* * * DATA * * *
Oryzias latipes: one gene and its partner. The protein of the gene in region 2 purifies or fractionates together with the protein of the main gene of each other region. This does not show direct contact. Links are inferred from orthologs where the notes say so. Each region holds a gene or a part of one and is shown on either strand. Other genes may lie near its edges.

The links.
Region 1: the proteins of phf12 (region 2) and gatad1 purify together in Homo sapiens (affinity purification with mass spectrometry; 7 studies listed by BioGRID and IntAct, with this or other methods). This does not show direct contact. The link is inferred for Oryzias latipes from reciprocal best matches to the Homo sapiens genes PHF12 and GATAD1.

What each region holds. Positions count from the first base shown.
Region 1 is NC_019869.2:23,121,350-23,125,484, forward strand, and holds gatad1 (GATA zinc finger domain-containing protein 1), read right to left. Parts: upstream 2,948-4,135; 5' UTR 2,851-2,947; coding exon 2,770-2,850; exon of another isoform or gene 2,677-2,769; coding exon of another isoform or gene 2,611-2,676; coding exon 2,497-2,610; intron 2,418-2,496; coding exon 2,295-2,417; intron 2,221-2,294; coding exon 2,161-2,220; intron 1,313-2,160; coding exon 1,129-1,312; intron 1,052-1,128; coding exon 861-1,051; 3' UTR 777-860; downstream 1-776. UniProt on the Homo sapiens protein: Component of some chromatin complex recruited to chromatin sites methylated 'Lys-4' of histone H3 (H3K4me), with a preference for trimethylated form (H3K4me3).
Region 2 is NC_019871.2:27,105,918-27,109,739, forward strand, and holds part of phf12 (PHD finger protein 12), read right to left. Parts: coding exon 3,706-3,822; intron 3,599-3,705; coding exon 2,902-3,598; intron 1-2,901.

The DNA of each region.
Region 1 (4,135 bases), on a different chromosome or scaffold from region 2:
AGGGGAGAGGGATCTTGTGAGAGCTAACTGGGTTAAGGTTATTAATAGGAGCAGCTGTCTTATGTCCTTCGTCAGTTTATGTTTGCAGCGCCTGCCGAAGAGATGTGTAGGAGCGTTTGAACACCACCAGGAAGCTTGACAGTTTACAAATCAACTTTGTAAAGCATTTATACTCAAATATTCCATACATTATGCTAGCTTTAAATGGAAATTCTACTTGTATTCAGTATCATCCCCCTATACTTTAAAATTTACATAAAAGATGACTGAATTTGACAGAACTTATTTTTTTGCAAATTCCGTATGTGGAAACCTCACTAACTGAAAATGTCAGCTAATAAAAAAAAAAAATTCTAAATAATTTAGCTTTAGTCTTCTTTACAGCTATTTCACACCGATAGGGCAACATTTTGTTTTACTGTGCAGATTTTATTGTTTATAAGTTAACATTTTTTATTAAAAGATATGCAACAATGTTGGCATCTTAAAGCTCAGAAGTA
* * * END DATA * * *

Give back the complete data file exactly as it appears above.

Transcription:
Oryzias latipes: one gene and its partner. The protein of the gene in region 2 purifies or fractionates together with the protein of the main gene of each other region. This does not show direct contact. Links are inferred from orthologs where the notes say so. Each region holds a gene or a part of one and is shown on either strand. Other genes may lie near its edges.

The links.
Region 1: the proteins of phf12 (region 2) and gatad1 purify together in Homo sapiens (affinity purification with mass spectrometry; 7 studies listed by BioGRID and IntAct, with this or other methods). This does not show direct contact. The link is inferred for Oryzias latipes from reciprocal best matches to the Homo sapiens genes PHF12 and GATAD1.

What each region holds. Positions count from the first base shown.
Region 1 is NC_019869.2:23,121,350-23,125,484, forward strand, and holds gatad1 (GATA zinc finger domain-containing protein 1), read right to left. Parts: upstream 2,948-4,135; 5' UTR 2,851-2,947; coding exon 2,770-2,850; exon of another isoform or gene 2,677-2,769; coding exon of another isoform or gene 2,611-2,676; coding exon 2,497-2,610; intron 2,418-2,496; coding exon 2,295-2,417; intron 2,221-2,294; coding exon 2,161-2,220; intron 1,313-2,160; coding exon 1,129-1,312; intron 1,052-1,128; coding exon 861-1,051; 3' UTR 777-860; downstream 1-776. UniProt on the Homo sapiens protein: Component of some chromatin complex recruited to chromatin sites methylated 'Lys-4' of histone H3 (H3K4me), with a preference for trimethylated form (H3K4me3).
Region 2 is NC_019871.2:27,105,918-27,109,739, forward strand, and holds part of phf12 (PHD finger protein 12), read right to left. Parts: coding exon 3,706-3,822; intron 3,599-3,705; coding exon 2,902-3,598; intron 1-2,901.

The DNA of each region.
Region 1 (4,135 bases), on a different chromosome or scaffold from region 2:
AGGGGAGAGGGATCTTGTGAGAGCTAACTGGGTTAAGGTTATTAATAGGAGCAGCTGTCTTATGTCCTTCGTCAGTTTATGTTTGCAGCGCCTGCCGAAGAGATGTGTAGGAGCGTTTGAACACCACCAGGAAGCTTGACAGTTTACAAATCAACTTTGTAAAGCATTTATACTCAAATATTCCATACATTATGCTAGCTTTAAATGGAAATTCTACTTGTATTCAGTATCATCCCCCTATACTTTAAAATTTACATAAAAGATGACTGAATTTGACAGAACTTATTTTTTTGCAAATTCCGTATGTGGAAACCTCACTAACTGAAAATGTCAGCTAATAAAAAAAAAAAATTCTAAATAATTTAGCTTTAGTCTTCTTTACAGCTATTTCACACCGATAGGGCAACATTTTGTTTTACTGTGCAGATTTTATTGTTTATAAGTTAACATTTTTTATTAAAAGATATGCAACAATGTTGGCATCTTAAAGCTCAGAAGTA